Last year there were lot of reports (example) on how air travel liquids ban will end soon (depending on report, anything between last quarter of 2012 and mid-2013). Obviously it did not happen.

Is there any official explanation why?

  • Cancelling a security measure? The officials will not agree to that. – sharptooth Jul 23 '13 at 6:29
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    @sharptooth: more like airports and airlines not wanting to let go of opportunity to sell 0.30€ bottle of water at 3.00€. – vartec Jul 23 '13 at 7:47
  • Whether the ban is being lifted is a good fit for here, but why the ban hasn't been lifted may be more suited to politics.SE. – Andrew Grimm Jul 25 '13 at 22:45
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    @MarkMayo: liquid bans is still enforced in European airports. – vartec Jul 26 '13 at 8:16
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    @vartec ahhh, it was the knife ban they were lifting – Mark Mayo Jul 26 '13 at 14:45

Sorry for quoting the Daily Mail, but it was the only source I could find that quoted the EU release:

The European Commission released a statement saying: 'The removal of the ... restrictions on April 2013, as currently envisaged in EU law, could present a considerable operational risk mainly due to the scale of the change.'

New explosives detection tests and scanners were supposed to eliminate the need for the restriction. Like many, I assumed the 2006 liquid/gel/aerosol restrictions were merely temporary. Years later, the lifting of the bad has been variously predicted, and formally adopted by the EU, but unfortunately, never implemented.

As with many things, one group (the traveling public) is larger, but is also relatively unorganized and relatively uninterested in the subject. The other group (airports and security agencies) is well-organized and has a strong interest. The other group therefore enjoys outsize influence among policymakers and very often among regulators.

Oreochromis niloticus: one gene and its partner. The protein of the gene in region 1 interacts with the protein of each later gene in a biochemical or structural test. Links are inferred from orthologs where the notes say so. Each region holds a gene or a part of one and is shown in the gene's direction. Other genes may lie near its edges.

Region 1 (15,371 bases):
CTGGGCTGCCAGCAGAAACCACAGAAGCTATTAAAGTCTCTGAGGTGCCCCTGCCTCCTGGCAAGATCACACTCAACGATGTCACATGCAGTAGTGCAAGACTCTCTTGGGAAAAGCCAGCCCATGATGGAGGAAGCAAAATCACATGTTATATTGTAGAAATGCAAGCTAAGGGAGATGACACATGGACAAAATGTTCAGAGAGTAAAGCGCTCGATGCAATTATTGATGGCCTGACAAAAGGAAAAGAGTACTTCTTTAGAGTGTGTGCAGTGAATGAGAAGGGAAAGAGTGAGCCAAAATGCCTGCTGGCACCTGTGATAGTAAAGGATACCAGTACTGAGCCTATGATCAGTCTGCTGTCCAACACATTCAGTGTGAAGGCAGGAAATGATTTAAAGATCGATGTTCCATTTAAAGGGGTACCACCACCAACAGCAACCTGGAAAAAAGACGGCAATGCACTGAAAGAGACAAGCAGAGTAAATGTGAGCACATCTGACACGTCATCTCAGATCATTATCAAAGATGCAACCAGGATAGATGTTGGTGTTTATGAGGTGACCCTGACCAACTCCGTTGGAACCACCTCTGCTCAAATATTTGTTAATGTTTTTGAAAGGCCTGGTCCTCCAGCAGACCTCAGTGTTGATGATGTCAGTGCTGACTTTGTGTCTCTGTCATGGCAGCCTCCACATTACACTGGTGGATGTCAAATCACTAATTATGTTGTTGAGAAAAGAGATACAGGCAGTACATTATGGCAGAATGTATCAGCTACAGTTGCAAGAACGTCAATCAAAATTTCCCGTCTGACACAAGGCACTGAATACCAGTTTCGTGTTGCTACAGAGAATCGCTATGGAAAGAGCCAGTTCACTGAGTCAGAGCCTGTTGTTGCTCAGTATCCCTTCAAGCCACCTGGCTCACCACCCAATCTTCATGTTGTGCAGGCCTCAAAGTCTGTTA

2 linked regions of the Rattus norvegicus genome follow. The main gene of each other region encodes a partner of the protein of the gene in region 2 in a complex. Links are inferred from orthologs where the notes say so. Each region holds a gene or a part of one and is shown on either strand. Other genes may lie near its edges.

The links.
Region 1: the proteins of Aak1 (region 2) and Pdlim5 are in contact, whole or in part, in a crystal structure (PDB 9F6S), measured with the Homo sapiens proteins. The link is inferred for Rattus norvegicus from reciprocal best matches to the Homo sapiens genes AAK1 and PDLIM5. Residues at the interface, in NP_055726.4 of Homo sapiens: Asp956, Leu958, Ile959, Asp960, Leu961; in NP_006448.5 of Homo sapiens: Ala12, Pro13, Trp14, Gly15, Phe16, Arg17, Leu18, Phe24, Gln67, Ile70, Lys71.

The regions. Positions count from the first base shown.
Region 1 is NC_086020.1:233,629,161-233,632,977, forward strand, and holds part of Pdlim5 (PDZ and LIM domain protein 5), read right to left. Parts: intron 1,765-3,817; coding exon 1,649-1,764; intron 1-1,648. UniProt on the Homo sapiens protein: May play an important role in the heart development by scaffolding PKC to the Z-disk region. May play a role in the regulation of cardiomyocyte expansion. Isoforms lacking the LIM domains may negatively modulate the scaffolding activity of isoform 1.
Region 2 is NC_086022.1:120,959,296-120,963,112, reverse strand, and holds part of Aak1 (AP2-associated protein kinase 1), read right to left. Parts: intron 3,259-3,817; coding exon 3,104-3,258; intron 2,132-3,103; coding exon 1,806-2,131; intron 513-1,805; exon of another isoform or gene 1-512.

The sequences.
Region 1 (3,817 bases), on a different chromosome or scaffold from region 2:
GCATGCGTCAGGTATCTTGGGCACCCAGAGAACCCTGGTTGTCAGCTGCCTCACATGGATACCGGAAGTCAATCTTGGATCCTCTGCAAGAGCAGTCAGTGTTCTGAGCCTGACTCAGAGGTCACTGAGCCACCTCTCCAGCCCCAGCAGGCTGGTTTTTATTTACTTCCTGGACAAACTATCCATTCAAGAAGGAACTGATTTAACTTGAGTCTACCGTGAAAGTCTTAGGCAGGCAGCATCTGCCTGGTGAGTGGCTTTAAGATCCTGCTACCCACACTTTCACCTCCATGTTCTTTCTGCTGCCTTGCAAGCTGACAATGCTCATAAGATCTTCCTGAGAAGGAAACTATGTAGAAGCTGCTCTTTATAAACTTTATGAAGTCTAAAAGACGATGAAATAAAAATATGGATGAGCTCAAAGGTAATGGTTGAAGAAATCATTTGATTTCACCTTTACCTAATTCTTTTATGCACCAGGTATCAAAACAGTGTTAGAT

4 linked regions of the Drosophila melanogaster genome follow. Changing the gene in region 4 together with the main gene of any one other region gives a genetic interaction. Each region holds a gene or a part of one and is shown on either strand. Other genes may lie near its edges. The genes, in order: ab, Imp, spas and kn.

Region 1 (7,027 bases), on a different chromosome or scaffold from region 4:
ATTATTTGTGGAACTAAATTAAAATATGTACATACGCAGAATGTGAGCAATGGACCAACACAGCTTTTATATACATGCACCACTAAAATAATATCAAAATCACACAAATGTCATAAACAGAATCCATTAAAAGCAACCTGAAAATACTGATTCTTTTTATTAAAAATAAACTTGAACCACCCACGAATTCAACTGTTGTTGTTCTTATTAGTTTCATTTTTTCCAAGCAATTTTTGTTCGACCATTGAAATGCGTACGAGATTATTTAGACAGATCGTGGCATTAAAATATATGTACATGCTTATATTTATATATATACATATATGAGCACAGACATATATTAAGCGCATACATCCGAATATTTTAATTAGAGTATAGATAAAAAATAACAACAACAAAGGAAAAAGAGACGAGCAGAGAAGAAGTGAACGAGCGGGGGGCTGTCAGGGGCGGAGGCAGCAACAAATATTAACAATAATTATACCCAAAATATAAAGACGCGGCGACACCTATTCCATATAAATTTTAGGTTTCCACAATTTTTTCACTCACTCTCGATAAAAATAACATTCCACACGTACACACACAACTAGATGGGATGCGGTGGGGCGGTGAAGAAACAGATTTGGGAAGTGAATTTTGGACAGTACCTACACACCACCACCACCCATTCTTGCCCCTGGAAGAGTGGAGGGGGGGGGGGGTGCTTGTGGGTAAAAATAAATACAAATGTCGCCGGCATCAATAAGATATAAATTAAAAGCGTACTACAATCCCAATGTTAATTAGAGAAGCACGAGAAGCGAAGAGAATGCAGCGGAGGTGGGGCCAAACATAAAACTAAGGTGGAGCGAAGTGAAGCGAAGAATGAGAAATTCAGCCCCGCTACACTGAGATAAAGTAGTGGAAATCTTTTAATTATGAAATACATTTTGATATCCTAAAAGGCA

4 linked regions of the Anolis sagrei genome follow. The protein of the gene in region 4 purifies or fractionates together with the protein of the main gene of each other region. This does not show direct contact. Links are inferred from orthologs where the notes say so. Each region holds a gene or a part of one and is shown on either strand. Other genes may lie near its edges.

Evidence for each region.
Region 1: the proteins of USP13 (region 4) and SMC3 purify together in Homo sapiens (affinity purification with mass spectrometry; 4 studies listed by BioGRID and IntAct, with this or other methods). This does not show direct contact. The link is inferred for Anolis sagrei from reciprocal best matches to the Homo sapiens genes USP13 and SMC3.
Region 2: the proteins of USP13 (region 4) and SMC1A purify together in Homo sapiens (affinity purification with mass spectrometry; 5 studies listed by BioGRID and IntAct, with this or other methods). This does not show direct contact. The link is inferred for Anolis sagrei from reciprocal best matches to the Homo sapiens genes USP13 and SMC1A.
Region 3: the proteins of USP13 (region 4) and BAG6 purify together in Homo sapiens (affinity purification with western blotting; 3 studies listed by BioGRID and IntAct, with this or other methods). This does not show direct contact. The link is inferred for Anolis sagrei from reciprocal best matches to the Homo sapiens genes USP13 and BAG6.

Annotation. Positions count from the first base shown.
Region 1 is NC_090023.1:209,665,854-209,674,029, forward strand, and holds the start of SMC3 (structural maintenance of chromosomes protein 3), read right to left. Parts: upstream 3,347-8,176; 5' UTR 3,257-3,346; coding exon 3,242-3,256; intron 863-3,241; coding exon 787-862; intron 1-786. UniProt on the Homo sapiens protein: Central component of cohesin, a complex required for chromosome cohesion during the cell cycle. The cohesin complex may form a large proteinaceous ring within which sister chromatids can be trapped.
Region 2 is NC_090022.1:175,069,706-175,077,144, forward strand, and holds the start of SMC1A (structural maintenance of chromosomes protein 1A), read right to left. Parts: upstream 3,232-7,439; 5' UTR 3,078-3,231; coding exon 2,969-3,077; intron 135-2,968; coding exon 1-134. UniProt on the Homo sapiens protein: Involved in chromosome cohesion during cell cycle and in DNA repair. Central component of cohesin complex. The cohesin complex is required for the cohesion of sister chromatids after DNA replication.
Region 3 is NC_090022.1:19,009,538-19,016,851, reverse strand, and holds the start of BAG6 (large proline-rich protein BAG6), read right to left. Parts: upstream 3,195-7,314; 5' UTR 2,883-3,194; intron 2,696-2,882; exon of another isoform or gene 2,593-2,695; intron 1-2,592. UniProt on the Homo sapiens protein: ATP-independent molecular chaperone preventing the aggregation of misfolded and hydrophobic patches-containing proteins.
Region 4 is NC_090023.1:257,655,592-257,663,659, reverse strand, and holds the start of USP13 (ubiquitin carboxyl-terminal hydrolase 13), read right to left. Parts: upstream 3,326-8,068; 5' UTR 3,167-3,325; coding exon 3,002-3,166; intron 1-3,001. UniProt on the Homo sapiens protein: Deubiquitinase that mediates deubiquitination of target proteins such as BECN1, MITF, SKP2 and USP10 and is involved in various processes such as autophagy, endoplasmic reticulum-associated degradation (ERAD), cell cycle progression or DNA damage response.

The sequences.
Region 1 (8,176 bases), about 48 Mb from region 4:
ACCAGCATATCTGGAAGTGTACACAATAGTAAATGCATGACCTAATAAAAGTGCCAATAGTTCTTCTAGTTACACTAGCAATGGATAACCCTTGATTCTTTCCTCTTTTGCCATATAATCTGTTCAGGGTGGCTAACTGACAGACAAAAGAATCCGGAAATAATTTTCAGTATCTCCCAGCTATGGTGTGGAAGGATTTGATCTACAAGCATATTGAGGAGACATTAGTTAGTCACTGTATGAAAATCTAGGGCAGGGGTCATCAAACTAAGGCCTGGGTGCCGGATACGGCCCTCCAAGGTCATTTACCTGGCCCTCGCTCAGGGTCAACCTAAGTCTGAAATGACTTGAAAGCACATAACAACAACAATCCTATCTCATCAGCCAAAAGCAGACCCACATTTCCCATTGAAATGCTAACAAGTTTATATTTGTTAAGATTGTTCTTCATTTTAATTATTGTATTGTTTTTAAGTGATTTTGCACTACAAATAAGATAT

Airport operators and some security agencies have argued that the technology remains unproven, and have strongly resisted the move. To be fair, reports I've read note that the new scanners were yielding many false positives. But again to be fair, I'll also point out that the airports benefit from the ban because they enjoy the revenue from passengers purchasing drinks and other products (toothpaste, lotion, etc.) airside. As for the security agencies, inconveniences to the public or to the airlines are not their concern. If you're a security bureaucrat, you might consider banning all air travel everywhere a possible solution to the problem of aviation terrorism. And if the likes of both France and the U.S. are in favor of keeping the ban indefinitely, I think the EU authorities were also keen to avoid confusion among the traveling public as to which rules apply to which destinations.

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  • Interesting, seems like there is clear conflict of interest: AOA are responsible for installing new scanners, but at the same time they make extra money by not installing them. – vartec Jul 26 '13 at 11:15

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